5 conclusions from Omloop Het Nieuwsblad and Kuurne-Brussel-Kuurne

Van Avermaet shows how to swap placings and beat Sagan with perfect finishing surge

Greg Van Avermaet (BMC) proved that you don’t always need to be a good sprinter to win big races with his victory at Omloop Het Nieuwsblad on Saturday.

The Belgian had clearly studied the new finish used for this year’s race, which had changed due to the fun fair occupying Ghent’s Sint-Pietersplein square. He had seen how the curves in the road and the rising gradient would turn the sprint into a drag race and realised that it would be difficult for anyone, including Peter Sagan, to have the speed to get past him if he jumped first, took the best line and used his power to drive all the way to the finish. It was a perfect lesson in how to beat a sprinter. It left Sagan looking for excuses and gave Van Avermaet a huge boost for the rest of the spring.

The first race of the Belgian season is always an aperitif to the April Classics but showed that Van Avermaet is on form and on track for further success in a few weeks’ time.

He said he was happy to swap his many placings in the Tour of Qatar and the Tour of Oman for victory at Omloop Het Nieuwsblad. No doubt come April, he will be happy to swap his win at Omloop Het Nieuwsblad for victory at the Tour of Flanders or Paris-Roubaix. (SF)


What can be done about motorbikes in bike races?

The discussion surrounding motorbikes, cars and their presence in the peloton has been a persistent one over the past 12 months. Just as the issue seemed to have died down, there is another incident to spark up the debate again. There were two this weekend, with Danilo Wyss colliding with one during La Drome Classic and Stig Broeckx being taken down by a medical motorbike at Kuurne-Brussel-Kuurne. The irony would have been lost on Broeckx as he tumbled down the asphalt and broke his collarbone and a rib.

Broeckx’s incident was more public and once again raised questions as to how cycling races utilize motorbikes during their events. There are mitigating factors for the motorbike in question, who would understandably have thought that there was sufficient space to pass. However, the movement of Broeckx, who was looking over his left shoulder as the bike came up the right, put the two on a collision course.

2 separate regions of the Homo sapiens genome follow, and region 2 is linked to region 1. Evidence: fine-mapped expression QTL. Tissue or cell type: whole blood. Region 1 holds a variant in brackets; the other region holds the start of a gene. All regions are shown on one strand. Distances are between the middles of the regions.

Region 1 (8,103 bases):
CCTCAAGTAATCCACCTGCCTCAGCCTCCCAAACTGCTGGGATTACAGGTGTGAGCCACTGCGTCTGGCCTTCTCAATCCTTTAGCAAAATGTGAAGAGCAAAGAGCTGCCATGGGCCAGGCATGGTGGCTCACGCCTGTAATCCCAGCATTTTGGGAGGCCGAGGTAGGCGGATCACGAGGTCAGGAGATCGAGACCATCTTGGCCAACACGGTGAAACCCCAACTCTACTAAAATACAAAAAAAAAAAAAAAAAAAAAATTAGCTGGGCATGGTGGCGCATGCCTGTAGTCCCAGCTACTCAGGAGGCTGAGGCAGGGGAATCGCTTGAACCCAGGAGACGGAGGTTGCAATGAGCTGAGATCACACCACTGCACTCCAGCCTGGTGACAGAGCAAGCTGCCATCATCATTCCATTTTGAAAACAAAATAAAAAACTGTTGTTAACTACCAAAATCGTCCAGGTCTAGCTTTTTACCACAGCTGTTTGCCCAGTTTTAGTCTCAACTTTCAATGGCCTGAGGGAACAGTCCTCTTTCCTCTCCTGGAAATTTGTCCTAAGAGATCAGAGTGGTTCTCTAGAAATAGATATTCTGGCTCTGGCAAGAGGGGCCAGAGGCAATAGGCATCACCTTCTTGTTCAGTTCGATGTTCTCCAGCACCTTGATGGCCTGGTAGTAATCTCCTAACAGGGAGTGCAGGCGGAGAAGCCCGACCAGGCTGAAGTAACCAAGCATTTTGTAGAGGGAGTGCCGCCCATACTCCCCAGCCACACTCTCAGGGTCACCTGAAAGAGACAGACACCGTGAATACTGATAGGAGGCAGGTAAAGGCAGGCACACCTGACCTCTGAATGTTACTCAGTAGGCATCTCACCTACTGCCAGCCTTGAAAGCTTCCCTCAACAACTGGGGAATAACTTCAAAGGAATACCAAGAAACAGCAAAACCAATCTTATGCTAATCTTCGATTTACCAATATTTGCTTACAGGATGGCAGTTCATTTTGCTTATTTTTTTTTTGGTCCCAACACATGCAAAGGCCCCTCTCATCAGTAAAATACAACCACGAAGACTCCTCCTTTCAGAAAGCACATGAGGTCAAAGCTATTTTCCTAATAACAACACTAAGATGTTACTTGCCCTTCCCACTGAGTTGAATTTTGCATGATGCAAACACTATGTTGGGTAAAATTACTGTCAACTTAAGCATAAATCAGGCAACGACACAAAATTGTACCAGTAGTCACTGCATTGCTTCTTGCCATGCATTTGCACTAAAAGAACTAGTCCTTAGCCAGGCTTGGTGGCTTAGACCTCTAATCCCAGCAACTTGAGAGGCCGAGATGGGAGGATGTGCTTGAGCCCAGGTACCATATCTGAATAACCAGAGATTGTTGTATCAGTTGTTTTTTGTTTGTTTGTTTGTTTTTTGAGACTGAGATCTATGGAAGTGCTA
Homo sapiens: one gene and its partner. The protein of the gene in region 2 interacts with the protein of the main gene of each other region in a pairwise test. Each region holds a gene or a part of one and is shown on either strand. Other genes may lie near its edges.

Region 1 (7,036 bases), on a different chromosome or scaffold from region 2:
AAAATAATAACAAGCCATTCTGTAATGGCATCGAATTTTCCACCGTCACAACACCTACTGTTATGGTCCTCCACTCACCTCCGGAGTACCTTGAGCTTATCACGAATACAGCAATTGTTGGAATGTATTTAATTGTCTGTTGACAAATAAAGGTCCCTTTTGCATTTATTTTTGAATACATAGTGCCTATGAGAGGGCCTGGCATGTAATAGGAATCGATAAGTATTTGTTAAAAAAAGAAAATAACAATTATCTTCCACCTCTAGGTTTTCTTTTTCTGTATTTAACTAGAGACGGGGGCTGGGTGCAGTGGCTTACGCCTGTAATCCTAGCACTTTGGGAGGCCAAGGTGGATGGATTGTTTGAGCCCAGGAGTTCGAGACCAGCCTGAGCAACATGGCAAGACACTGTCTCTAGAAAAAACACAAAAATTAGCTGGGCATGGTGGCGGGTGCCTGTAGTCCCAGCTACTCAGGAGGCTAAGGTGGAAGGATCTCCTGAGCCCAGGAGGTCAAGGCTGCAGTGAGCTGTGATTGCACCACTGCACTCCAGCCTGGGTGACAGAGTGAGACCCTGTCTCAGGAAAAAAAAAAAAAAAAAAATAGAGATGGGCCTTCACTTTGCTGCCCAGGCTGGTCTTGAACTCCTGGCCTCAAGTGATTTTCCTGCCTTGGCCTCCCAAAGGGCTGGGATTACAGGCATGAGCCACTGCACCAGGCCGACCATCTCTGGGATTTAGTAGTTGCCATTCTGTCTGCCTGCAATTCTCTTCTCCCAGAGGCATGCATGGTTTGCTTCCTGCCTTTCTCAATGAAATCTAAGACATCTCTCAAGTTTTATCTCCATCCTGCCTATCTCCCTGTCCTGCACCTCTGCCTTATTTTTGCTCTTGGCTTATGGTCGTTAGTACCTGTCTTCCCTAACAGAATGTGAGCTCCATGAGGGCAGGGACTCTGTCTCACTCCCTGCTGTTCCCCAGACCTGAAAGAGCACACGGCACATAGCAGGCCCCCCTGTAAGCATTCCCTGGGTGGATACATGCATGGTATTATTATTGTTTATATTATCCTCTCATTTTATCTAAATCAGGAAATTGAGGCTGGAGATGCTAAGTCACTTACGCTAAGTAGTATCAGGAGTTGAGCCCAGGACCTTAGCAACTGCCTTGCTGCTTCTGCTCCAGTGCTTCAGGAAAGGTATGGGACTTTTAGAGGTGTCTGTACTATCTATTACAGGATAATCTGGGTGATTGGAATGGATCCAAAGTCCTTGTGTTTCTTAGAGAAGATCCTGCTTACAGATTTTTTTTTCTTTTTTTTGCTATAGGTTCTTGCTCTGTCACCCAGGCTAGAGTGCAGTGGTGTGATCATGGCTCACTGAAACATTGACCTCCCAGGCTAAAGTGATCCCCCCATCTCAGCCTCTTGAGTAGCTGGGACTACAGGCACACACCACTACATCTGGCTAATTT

However, the question of why the motorbike was passing the peloton in the first place remains. Aside from the one it caused, there was no medical emergency for it to attend to. When riding in a peloton, riders have plenty enough to think about without having to consider a motorbike coming up behind them. More regulations are needed around vehicles in bike races, when they can pass, what speed and what they should do as they pass. (SO)

Stuyven ready to take over from Cancellara?

With Fabian Cancellara due to retire at the end of this season, the hunt will be on for Trek to find a suitable replacement. He’s still only 23, but Jasper Stuyven may have signalled his intention to fill that soon-to-be vacant spot.

Stuyven had not been one of the pre-race favourites but he threw the form book out when he made his attack with 30-kilometres to go, a move Cancellara would have been proud of. At 23, it is still far too early to make an exact prognosis on what Stuyven is capable of, but it proved his mental fortitude. The Belgian showed a cool head as he dealt with attacks from no less a figure than world champion Peter Sagan and several other key contenders to eventually win by 17 seconds.